5 Project plan shows exactly how the work is scheduled and which methods are to be used. All important information is recorded in the project plan form. This project plan also shows which milestones in the work the student wants to have reached by the date of the 2nd and 3rd session. In a first major meeting with the supervisor, this project plan is adjusted and signed. Together with the agreement, the document forms the contract. This session can take place in a group together with all students who are supervised by a teacher. This ensures that the exchange between the students increases the learning effect. A copy of the contract (agreement + project plan) will be given to the class teacher together with the agreement. The class teacher forwards these contracts to the secretariat and reports any open problems that have arisen in the choice of topic to the responsible school principal. The original remains with the supervisor. 5.4 Tasks of the supervisor The teacher accompanies the process of developing independent work and advises the pupil if the pupil seeks help actively and in a solution-oriented manner. During the work, the teacher conducts three larger sessions with the supervised pupil or with the group of all supervised pupils. In the first larger session, the teacher gives critical and supportive feedback on the project plan of the work and agrees the dates and milestones of the work with the pupil. The teacher periodically inspects the work journal, which the pupil keeps in classic form or with the help of a blog on the learning platform. In a second larger session, the teacher gives feedback on the course of the work so far and intervenes in the course of the work if it is foreseeable that the path taken by the student will not lead to any goal. The teacher corrects the disposition of the written work and gives the supervised student detailed feedback on this disposition. She reads the rough version of the written work, checks whether the work complies with the specifications and gives the pupil tips on how the work could be improved in the remaining time (autumn vacation). (In this phase, however, the teacher does not hand in a completely corrected paper for the fair copy!) The teacher corrects and evaluates the written paper that was completely submitted in the first week after the autumn break, formulates a written evaluation according to the present evaluation scheme, and discusses it with supervised pupils or with the group of all supervised pupils in a feedback session. The corrections can and should be entered directly and indelibly in the submitted copy. The student receives the evaluation form and the submitted work with the entered corrections as written feedback on the work. She has the opportunity to incorporate the findings from this feedback into the presentation. The teacher can ask the pupil to improve the written work. This improved copy is intended for the files of the supervisor and is no longer corrected by the teacher and not included in the assessment. 5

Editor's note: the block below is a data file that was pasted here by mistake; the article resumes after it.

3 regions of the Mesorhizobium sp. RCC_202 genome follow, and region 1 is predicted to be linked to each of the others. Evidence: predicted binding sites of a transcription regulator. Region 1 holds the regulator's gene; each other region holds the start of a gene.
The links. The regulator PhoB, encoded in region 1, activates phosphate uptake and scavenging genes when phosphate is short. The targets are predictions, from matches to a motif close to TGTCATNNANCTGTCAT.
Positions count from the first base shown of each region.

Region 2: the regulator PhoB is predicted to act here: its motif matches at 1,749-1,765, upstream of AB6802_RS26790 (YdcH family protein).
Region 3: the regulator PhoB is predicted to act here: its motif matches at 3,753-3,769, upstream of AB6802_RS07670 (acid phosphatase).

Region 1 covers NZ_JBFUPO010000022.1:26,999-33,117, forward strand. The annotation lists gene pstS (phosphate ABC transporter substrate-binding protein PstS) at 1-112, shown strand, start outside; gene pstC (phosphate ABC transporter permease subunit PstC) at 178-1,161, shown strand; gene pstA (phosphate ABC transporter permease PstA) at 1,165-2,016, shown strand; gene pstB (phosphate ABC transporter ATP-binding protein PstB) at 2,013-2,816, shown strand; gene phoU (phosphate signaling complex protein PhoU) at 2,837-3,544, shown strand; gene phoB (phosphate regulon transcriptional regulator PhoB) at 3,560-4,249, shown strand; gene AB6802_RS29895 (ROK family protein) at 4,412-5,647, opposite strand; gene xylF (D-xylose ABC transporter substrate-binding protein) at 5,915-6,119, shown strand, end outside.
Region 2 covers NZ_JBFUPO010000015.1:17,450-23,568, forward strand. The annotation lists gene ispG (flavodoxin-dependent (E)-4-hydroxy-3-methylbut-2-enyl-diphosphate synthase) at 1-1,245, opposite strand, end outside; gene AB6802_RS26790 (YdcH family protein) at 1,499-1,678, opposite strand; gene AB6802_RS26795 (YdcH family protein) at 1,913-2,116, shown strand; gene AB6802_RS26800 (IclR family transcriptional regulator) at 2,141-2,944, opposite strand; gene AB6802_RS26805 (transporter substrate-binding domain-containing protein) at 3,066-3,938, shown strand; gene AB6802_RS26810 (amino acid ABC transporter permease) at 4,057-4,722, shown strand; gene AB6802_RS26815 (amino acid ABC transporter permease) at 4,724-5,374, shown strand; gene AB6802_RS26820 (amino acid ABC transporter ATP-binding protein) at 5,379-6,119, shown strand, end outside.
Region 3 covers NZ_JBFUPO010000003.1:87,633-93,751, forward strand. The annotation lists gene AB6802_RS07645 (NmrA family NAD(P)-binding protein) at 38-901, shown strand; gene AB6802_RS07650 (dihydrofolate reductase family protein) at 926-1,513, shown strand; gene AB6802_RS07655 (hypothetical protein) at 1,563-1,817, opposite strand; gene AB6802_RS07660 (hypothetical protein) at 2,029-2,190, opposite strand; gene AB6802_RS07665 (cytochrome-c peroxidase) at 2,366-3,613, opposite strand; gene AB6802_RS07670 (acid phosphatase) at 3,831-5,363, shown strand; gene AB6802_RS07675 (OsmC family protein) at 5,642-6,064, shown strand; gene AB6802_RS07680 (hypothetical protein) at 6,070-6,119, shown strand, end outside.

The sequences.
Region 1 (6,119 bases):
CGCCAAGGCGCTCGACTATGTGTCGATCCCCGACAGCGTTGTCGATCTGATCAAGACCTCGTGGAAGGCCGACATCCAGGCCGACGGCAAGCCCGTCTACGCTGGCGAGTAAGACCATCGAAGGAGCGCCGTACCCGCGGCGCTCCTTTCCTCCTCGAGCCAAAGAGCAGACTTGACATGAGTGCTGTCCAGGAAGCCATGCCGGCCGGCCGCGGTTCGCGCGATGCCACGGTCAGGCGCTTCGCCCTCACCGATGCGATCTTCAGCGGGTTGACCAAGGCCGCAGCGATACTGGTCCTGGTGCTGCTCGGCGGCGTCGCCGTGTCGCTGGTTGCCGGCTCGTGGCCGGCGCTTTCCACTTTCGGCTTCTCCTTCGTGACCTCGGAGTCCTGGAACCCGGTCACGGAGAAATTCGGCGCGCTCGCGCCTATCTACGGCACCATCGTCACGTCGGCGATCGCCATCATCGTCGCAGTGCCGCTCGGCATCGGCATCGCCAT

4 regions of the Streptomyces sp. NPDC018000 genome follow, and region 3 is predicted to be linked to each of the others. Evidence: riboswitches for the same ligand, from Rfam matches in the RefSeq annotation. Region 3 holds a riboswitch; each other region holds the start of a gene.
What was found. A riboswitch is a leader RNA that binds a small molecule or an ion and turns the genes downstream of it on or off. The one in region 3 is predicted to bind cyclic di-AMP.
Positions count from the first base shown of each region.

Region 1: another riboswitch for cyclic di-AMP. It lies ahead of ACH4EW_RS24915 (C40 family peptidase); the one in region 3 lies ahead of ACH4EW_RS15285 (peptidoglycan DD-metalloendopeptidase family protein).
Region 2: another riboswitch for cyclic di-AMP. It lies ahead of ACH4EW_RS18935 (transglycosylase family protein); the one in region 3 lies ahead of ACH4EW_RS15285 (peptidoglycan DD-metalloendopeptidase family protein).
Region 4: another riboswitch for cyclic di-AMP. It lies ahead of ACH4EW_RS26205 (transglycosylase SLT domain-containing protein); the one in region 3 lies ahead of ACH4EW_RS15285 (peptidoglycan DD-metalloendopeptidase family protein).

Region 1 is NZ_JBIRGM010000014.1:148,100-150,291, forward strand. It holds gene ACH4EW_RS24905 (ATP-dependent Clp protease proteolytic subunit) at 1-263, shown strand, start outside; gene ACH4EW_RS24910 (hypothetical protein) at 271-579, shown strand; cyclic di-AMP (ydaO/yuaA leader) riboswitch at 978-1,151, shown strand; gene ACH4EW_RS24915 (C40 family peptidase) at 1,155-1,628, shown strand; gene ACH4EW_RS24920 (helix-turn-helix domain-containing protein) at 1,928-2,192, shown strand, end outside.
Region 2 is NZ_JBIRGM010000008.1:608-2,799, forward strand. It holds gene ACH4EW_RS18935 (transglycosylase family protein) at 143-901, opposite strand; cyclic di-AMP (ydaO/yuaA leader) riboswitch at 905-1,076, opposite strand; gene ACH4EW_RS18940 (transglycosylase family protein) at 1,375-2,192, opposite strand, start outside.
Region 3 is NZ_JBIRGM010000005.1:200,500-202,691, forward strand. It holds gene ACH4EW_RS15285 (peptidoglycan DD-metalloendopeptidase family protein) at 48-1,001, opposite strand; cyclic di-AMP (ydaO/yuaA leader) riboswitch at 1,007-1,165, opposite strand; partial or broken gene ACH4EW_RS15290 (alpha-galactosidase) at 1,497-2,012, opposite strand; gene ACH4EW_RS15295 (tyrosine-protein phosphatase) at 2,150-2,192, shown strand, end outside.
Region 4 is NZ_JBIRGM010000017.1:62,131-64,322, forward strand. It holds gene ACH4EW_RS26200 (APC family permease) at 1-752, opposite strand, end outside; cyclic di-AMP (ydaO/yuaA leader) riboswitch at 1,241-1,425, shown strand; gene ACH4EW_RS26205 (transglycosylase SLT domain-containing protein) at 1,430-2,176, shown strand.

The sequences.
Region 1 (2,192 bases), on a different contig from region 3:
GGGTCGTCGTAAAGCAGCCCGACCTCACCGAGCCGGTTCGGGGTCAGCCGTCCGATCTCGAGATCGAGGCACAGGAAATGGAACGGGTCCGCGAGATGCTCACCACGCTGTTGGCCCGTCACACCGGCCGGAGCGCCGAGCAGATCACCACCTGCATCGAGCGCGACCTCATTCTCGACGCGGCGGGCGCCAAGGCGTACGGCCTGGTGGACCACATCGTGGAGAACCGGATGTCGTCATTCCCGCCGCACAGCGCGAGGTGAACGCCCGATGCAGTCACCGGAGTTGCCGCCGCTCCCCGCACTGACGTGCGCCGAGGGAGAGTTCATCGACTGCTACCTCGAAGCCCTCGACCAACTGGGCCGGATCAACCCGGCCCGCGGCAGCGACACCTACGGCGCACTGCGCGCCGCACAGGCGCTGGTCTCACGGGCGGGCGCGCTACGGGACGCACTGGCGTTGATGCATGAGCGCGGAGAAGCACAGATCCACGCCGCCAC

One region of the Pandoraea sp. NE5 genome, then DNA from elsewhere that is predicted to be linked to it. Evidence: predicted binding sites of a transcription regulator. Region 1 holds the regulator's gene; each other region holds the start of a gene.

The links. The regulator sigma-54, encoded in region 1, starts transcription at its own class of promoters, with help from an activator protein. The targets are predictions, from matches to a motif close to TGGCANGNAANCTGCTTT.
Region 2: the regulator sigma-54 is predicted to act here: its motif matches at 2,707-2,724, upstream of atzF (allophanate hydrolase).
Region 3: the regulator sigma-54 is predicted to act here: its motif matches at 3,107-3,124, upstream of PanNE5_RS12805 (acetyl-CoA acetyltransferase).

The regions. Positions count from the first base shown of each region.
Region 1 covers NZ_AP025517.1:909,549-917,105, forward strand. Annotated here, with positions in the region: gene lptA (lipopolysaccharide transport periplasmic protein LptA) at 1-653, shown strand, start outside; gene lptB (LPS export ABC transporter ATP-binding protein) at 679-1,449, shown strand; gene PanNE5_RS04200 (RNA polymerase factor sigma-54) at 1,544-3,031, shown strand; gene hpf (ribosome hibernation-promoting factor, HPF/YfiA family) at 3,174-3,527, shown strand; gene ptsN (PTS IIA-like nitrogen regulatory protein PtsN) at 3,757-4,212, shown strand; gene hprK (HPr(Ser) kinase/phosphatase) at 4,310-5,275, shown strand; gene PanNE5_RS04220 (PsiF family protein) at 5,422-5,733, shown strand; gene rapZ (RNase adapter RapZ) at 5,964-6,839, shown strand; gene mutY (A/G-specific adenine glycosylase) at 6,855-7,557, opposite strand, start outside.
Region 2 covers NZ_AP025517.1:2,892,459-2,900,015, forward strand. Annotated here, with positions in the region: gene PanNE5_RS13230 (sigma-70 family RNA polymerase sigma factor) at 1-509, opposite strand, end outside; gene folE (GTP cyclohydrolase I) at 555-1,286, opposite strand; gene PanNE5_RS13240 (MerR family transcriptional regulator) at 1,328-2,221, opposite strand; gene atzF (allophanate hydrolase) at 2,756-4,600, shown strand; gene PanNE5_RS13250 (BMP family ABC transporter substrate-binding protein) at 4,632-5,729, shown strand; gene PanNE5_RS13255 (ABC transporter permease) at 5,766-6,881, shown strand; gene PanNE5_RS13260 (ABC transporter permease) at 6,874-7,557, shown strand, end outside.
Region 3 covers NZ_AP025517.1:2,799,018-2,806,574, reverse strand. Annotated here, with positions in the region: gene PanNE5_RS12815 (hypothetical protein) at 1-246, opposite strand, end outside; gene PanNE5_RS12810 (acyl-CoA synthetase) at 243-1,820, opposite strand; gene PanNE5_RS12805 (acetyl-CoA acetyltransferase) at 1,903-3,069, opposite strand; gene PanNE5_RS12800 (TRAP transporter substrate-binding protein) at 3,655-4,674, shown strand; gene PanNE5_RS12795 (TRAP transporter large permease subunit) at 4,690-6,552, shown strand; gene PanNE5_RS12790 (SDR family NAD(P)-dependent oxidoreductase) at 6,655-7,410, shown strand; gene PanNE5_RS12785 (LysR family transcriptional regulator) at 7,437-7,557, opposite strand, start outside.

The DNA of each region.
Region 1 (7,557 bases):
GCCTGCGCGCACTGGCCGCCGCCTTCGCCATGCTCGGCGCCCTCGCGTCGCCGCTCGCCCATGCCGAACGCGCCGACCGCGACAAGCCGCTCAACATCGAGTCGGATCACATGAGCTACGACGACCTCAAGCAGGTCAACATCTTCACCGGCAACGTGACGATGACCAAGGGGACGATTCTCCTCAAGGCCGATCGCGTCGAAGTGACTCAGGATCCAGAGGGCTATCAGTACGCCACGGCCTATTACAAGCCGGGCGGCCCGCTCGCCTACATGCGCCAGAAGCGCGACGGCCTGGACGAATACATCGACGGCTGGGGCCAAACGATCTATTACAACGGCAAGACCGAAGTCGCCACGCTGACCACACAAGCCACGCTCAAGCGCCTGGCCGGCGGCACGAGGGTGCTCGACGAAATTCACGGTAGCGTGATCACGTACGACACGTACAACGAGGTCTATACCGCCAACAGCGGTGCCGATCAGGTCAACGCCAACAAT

6 Each supervisor receives a clean version of the written work on the day of the presentation. The teacher evaluates the presentation of the work, supplements the written evaluation and the evaluation of the presentation and gives the pupil supportive feedback on the written work, the work process and the presentation. The teacher has the opportunity to test the work for independence with the help of web-based test methods and reports plagiarism to the school management. The teacher sets an overall grade for the written work, in accordance with the guidelines. The supervisor meets with the students after the presentation for a final feedback and after this final feedback gives the fully completed assessment schemes of all supervised students to the school management via the secretariat. She enters the grades of the students in the secretariat in the list of grades. 5.5 Tasks of the independent work working group The independent work working group has the task of advising teachers on the supervision of independent work. The independent work working group helps find supervisors for schoolchildren who have not found a supervisor. The Independent Work working group sifts through the contracts between pupils and teachers and seeks contact with supervisors if topics need to be specified or changed. The independent work working group, together with the school management, selects the 20 best independent work that will be exhibited and archived. 6 Tasks of the pupil According to the regulations and the guidelines, the pupil creates an independent work, the topic of which she has chosen herself. The pupil creates a project plan with all foreseeable dates and keeps these dates as well as all meeting dates on time. A pupil who is unable to attend a meeting with the supervisor due to illness should cancel his or her appointment with the supervisor in good time by email, telephone or, in an emergency, via the secretary's office. The pupil documents the course of her work with a work journal. The pupil logs every work step that she has done on a certain date and assesses the success of this work step. It indicates what will be kept in the project plan, what needs to be changed and what the next steps in the work are. The work journal can be kept online as a blog with the consent of the supervisor. This procedure also makes it possible to store all current digital documents in the relevant entry and thus to archive and document the various versions of the work. The teacher can comment on the entries directly in this blog. The work journal is handed in together with the work. The pupil brings documentation of the previous work to the meetings with the supervisor (learning journal, drafts, rough versions, address lists 6